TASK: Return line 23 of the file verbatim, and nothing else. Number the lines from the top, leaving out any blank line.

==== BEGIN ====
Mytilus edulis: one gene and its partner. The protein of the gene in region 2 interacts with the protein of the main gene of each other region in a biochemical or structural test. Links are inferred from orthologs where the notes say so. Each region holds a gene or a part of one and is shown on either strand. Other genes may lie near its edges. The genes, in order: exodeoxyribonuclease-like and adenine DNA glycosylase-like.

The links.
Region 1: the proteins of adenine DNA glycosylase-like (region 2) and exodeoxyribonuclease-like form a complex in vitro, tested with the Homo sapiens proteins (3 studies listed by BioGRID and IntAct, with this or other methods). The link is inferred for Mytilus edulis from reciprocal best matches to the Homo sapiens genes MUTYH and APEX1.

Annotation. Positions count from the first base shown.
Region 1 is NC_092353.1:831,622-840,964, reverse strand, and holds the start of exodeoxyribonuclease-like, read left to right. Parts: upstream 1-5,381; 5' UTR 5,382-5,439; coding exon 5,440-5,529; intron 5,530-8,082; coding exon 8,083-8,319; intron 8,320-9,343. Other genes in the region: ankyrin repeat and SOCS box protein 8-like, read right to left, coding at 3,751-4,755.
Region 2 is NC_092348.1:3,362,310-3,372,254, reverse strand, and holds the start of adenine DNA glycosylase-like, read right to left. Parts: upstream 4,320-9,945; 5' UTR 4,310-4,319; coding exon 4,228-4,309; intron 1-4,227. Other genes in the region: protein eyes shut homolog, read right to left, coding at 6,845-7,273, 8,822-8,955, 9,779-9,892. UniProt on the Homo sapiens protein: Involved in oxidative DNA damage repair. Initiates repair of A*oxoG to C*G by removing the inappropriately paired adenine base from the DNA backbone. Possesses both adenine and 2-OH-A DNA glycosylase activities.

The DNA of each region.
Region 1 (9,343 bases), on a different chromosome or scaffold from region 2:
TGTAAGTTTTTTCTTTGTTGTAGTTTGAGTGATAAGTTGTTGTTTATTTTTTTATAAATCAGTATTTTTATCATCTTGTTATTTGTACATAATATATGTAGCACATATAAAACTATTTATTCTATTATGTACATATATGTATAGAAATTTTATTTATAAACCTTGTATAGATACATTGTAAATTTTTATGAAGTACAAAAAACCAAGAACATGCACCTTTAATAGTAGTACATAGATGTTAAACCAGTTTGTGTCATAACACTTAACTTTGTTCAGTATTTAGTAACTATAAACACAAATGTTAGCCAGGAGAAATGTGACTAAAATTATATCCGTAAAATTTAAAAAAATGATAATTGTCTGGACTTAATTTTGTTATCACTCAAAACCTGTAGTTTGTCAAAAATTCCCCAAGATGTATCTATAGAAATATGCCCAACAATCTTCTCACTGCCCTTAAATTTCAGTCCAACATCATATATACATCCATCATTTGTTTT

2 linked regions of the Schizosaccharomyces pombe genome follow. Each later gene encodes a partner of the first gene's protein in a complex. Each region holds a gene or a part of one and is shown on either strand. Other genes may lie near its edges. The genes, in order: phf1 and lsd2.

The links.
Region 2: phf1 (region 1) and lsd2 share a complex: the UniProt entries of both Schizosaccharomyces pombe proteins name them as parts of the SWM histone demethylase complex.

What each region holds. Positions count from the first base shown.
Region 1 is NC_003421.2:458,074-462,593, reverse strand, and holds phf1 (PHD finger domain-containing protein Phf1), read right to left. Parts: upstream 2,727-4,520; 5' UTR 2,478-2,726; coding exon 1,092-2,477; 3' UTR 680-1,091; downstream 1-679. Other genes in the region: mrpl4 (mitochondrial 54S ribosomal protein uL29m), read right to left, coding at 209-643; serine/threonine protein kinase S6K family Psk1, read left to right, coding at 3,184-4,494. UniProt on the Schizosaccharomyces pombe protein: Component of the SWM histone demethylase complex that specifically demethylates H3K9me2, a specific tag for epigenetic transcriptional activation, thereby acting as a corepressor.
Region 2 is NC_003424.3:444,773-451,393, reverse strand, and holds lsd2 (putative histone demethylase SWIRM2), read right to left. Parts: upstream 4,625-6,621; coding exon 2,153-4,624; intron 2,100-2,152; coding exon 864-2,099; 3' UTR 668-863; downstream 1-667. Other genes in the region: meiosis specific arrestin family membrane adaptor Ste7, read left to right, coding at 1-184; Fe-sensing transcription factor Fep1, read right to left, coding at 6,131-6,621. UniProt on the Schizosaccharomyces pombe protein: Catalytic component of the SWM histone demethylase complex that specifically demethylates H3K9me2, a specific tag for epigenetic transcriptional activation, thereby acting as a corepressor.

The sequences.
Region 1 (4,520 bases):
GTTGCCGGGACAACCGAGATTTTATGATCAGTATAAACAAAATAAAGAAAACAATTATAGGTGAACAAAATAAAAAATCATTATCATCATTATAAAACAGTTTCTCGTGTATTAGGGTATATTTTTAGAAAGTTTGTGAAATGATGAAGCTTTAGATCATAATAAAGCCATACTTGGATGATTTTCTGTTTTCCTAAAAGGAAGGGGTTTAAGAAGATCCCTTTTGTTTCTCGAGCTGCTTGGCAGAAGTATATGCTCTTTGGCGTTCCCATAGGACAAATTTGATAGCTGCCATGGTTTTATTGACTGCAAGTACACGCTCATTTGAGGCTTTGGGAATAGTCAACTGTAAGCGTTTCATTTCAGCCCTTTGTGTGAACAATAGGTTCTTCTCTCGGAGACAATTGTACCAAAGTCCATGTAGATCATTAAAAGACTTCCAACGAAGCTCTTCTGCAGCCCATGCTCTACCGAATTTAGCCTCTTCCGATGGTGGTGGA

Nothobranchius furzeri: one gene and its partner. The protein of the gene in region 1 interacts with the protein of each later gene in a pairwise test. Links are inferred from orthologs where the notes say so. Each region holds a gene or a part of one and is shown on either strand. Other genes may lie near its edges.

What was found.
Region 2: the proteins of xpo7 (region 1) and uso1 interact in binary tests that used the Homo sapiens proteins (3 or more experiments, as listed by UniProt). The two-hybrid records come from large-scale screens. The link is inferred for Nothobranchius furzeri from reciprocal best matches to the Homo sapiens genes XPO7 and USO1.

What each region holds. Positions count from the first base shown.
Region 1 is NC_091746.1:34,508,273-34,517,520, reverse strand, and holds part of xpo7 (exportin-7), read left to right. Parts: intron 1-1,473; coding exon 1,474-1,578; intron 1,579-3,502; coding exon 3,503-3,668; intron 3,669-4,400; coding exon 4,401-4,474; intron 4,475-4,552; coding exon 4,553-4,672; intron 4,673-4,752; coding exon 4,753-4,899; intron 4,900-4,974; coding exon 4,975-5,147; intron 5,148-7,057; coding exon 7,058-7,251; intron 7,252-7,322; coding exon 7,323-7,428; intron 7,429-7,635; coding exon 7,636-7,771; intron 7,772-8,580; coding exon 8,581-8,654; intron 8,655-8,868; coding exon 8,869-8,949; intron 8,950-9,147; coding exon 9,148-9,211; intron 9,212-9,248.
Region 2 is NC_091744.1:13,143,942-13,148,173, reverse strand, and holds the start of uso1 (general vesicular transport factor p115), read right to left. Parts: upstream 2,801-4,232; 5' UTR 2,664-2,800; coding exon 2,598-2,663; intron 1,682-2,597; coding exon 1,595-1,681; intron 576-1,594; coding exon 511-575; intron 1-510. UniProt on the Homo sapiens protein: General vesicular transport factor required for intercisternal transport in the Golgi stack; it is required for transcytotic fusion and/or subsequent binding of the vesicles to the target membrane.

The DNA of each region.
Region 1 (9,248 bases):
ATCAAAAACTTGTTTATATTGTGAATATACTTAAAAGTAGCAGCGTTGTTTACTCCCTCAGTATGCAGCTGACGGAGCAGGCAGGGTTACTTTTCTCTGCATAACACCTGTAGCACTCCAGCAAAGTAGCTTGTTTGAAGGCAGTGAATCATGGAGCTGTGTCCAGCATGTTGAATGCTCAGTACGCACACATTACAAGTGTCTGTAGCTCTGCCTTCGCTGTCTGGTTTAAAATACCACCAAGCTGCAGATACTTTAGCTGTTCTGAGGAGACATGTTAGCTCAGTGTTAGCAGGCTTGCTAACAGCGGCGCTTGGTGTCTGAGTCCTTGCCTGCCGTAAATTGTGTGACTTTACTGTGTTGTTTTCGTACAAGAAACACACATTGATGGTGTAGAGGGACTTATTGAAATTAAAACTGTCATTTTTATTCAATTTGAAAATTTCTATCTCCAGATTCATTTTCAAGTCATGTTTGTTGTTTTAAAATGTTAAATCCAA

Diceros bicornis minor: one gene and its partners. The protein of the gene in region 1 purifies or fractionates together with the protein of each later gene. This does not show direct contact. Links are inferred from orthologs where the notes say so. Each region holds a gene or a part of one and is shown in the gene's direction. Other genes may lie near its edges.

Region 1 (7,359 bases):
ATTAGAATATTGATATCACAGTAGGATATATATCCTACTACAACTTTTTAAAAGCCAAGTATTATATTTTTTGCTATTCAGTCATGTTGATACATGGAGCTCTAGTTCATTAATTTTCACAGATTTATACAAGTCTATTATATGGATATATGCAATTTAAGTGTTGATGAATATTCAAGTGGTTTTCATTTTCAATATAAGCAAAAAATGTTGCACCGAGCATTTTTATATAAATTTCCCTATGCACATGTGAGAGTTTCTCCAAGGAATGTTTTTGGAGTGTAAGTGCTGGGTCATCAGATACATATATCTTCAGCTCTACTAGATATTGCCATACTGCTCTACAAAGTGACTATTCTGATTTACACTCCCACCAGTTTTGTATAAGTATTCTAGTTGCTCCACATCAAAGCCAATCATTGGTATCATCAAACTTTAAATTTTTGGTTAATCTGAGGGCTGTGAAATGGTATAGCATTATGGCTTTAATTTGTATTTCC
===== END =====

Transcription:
Region 1 is NC_091746.1:34,508,273-34,517,520, reverse strand, and holds part of xpo7 (exportin-7), read left to right. Parts: intron 1-1,473; coding exon 1,474-1,578; intron 1,579-3,502; coding exon 3,503-3,668; intron 3,669-4,400; coding exon 4,401-4,474; intron 4,475-4,552; coding exon 4,553-4,672; intron 4,673-4,752; coding exon 4,753-4,899; intron 4,900-4,974; coding exon 4,975-5,147; intron 5,148-7,057; coding exon 7,058-7,251; intron 7,252-7,322; coding exon 7,323-7,428; intron 7,429-7,635; coding exon 7,636-7,771; intron 7,772-8,580; coding exon 8,581-8,654; intron 8,655-8,868; coding exon 8,869-8,949; intron 8,950-9,147; coding exon 9,148-9,211; intron 9,212-9,248.